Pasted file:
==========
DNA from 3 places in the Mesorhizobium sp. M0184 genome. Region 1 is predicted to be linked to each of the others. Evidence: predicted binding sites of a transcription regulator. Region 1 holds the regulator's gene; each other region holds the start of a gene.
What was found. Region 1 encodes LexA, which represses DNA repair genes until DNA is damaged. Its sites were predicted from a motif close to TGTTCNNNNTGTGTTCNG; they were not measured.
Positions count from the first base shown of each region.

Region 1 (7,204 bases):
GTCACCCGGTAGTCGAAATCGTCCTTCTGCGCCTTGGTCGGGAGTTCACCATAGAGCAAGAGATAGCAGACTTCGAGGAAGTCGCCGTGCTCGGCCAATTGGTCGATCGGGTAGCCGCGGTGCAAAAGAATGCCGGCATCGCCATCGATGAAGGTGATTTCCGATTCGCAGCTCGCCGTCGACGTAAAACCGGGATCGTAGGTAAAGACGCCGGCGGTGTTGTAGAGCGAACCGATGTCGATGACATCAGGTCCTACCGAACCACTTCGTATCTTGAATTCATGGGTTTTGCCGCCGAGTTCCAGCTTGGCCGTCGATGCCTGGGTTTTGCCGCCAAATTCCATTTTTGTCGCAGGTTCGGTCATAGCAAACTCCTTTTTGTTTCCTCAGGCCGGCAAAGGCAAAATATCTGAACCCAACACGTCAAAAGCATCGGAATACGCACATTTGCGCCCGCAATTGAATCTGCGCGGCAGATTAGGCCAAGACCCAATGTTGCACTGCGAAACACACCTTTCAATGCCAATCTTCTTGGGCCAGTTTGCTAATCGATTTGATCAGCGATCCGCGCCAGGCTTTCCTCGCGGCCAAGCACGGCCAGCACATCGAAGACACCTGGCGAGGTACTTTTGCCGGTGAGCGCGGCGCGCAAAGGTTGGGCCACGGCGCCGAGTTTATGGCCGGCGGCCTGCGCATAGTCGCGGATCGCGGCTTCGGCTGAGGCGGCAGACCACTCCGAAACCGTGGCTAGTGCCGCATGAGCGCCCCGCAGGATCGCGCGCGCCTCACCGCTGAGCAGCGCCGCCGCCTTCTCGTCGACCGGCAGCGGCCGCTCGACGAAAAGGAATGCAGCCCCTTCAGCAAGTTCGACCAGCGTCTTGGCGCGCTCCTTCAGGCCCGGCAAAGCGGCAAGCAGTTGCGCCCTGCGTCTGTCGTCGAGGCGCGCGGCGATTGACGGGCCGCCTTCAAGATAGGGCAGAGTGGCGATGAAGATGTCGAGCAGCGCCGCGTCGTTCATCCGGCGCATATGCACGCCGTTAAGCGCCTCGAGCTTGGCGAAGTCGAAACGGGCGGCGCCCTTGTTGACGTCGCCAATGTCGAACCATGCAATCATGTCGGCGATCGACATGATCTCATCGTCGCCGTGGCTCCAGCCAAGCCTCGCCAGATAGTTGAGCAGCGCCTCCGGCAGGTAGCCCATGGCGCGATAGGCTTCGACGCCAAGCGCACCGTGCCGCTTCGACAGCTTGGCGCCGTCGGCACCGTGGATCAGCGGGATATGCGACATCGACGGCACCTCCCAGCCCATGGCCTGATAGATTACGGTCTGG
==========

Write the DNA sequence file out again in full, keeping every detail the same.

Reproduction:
DNA from 3 places in the Mesorhizobium sp. M0184 genome. Region 1 is predicted to be linked to each of the others. Evidence: predicted binding sites of a transcription regulator. Region 1 holds the regulator's gene; each other region holds the start of a gene.
What was found. Region 1 encodes LexA, which represses DNA repair genes until DNA is damaged. Its sites were predicted from a motif close to TGTTCNNNNTGTGTTCNG; they were not measured.
Positions count from the first base shown of each region.

Region 1 (7,204 bases):
GTCACCCGGTAGTCGAAATCGTCCTTCTGCGCCTTGGTCGGGAGTTCACCATAGAGCAAGAGATAGCAGACTTCGAGGAAGTCGCCGTGCTCGGCCAATTGGTCGATCGGGTAGCCGCGGTGCAAAAGAATGCCGGCATCGCCATCGATGAAGGTGATTTCCGATTCGCAGCTCGCCGTCGACGTAAAACCGGGATCGTAGGTAAAGACGCCGGCGGTGTTGTAGAGCGAACCGATGTCGATGACATCAGGTCCTACCGAACCACTTCGTATCTTGAATTCATGGGTTTTGCCGCCGAGTTCCAGCTTGGCCGTCGATGCCTGGGTTTTGCCGCCAAATTCCATTTTTGTCGCAGGTTCGGTCATAGCAAACTCCTTTTTGTTTCCTCAGGCCGGCAAAGGCAAAATATCTGAACCCAACACGTCAAAAGCATCGGAATACGCACATTTGCGCCCGCAATTGAATCTGCGCGGCAGATTAGGCCAAGACCCAATGTTGCACTGCGAAACACACCTTTCAATGCCAATCTTCTTGGGCCAGTTTGCTAATCGATTTGATCAGCGATCCGCGCCAGGCTTTCCTCGCGGCCAAGCACGGCCAGCACATCGAAGACACCTGGCGAGGTACTTTTGCCGGTGAGCGCGGCGCGCAAAGGTTGGGCCACGGCGCCGAGTTTATGGCCGGCGGCCTGCGCATAGTCGCGGATCGCGGCTTCGGCTGAGGCGGCAGACCACTCCGAAACCGTGGCTAGTGCCGCATGAGCGCCCCGCAGGATCGCGCGCGCCTCACCGCTGAGCAGCGCCGCCGCCTTCTCGTCGACCGGCAGCGGCCGCTCGACGAAAAGGAATGCAGCCCCTTCAGCAAGTTCGACCAGCGTCTTGGCGCGCTCCTTCAGGCCCGGCAAAGCGGCAAGCAGTTGCGCCCTGCGTCTGTCGTCGAGGCGCGCGGCGATTGACGGGCCGCCTTCAAGATAGGGCAGAGTGGCGATGAAGATGTCGAGCAGCGCCGCGTCGTTCATCCGGCGCATATGCACGCCGTTAAGCGCCTCGAGCTTGGCGAAGTCGAAACGGGCGGCGCCCTTGTTGACGTCGCCAATGTCGAACCATGCAATCATGTCGGCGATCGACATGATCTCATCGTCGCCGTGGCTCCAGCCAAGCCTCGCCAGATAGTTGAGCAGCGCCTCCGGCAGGTAGCCCATGGCGCGATAGGCTTCGACGCCAAGCGCACCGTGCCGCTTCGACAGCTTGGCGCCGTCGGCACCGTGGATCAGCGGGATATGCGACATCGACGGCACCTCCCAGCCCATGGCCTGATAGATTACGGTCTGG